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Baluns and ATUs

Hams often use an ATU with integrated balun as a general purpose device to adapt an antenna fed by two wire open feed line to deliver an unbalanced 50+j0 load required or preferred by common modern transceivers.

If feed line radiation on transmit or feed line pickup on receive is to be minimised, the objective is to make the currents in each conductor of the feed line equal in magnitude and phase, but opposite in direction.

This objective is best achieved with a balun with very high common mode impedance, a so called ‘current’ balun.

If an effective balun has almost equal but opposite currents flowing at its balanced terminals, any current paths between the output terminals of the bare balun and ground will compromise balance of the feed line currents in the general case. To some extent, such current paths are unavoidable as it is just not possible to build a practical balun that does not have some stray capacitance to ground, but any construction that contributes more stray capacitance to ground than necessary compromises the balun’s ability to force nearly equal but opposite line currents.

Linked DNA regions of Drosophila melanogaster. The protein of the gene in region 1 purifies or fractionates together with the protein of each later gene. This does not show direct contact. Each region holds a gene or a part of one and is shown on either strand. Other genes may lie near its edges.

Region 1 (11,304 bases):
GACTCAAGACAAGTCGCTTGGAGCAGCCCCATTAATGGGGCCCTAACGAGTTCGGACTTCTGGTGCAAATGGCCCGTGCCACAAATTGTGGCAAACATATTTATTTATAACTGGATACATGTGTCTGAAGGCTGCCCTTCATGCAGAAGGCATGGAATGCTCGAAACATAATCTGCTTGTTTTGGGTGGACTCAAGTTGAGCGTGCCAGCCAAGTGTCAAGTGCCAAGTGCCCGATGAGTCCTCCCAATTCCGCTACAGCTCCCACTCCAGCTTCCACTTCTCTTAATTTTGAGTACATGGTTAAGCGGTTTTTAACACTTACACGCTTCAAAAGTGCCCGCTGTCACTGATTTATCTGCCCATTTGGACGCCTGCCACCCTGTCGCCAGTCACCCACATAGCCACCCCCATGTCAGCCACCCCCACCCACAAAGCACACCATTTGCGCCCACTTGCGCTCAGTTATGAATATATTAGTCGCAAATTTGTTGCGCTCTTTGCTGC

Placing the balun in a metal enclosure is arguably a compromise, and the best implementation might well use a non-conductive enclosure, and locate the balun some short distance (eg 300mm) from the ATU using a coaxial pigtail for connection.

One questions whether the recent ‘true balanced ATU’ products that incorporate an internal balun on the transceiver side of the impedance transforming network are optimised for feed line balance due to the considerable stray capacitance from network components to the conductive enclosure between the balun and the balanced line terminals. Though many reasons are proposed for this type of configuration, they don’t stand rigorous scrutiny.


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